Saint Xavier University reopens

CHICAGO It is a disturbing trend that has caused several area schools to cancel classes this week.

Nearly 17,000 students commute to South Suburban College, and on a nice day like Wednesday, the campus would normally be a flurry of activity. But, it was nearly deserted Wednesday. Administrators cancelled classes for Tuesday evening and Wednesday in response to a handwritten note threatening violence, which was found in a men's bathroom.

"We determined that it was the best interest for the safety and staff of the students," said South Suburban College Patrick Rush. "[We[ searched the building again today and plan to open again tomorrow morning."

The college, as well as South Holland police and the FBI, is investigating the threat, and a spokesperson for the school says it could possibly be a copycat of the threats that shut down Saint Xavier University for the past couple of days.

Saint Xavier reopened Wednesday with faculty and staff preparing for graduate classes Wednesday night and undergraduate classes Thursday.

"We needed to respond to what was going o. It was appropriate action, but it's time now to get back to the process of education. That's what this university is all about," said Dale Fast, SXU faculty member.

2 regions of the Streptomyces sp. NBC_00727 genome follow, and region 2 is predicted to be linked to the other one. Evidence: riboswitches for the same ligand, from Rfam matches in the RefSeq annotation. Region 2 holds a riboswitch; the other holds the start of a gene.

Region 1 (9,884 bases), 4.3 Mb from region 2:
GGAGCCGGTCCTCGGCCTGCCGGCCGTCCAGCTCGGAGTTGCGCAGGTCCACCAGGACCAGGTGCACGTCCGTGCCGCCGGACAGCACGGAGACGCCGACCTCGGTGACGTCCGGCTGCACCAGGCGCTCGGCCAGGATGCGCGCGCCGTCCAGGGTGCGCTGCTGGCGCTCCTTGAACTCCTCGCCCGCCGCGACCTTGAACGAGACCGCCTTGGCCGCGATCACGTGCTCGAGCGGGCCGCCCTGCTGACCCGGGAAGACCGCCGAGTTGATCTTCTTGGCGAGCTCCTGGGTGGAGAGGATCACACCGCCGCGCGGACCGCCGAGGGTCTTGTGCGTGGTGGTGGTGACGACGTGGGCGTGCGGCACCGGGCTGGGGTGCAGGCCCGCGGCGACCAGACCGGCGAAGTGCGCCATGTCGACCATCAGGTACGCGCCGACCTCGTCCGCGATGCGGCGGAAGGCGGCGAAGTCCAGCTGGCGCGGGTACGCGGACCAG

Area high schools have also been scenes for copycat threats. At Reavis High School in Burbank, police say a teenager wrote a threatening message on a bathroom mirror because he wanted the day off. In Crete Monee, another teenager wrote something threatening for, apparently, the same reason. At Grayslake Middle School Tuesday, students and staff were evacuated because of a threatening message found in a bathroom at that school. Mount Assisi Academy in Lemont canceled classes Wednesday after someone apparently phone-in a bomb threat, according to The Daily Heard. Maria High School also closed its doors Wednesday because of a threat.

South Holland police are also investigating a threat at Seton Academy. Officials at that Catholic school canceled classes for both Wednesday and Thursday. They plan to reopen on Friday.

One expert in juvenile behavior says, in most cases, such incidents stem from people who are immature and use poor judgment.

"They just think it's good fun. And this is a terrible place and reason to do that, and their immaturity fails to recognize the jeopardy in which they may place people," said Dr. Bennett Leventhal of UIC.

Levanthal also says even though a threat is likely a copycat, it is still important to take it seriously and investigate it like the Chicago area schools have done.

He also says schools can take proactive measures, like seeking out people who might be susceptible to such behavior long before the approach of any significant dates on the calendar such as the anniversary of the Virginia Tech shootings.

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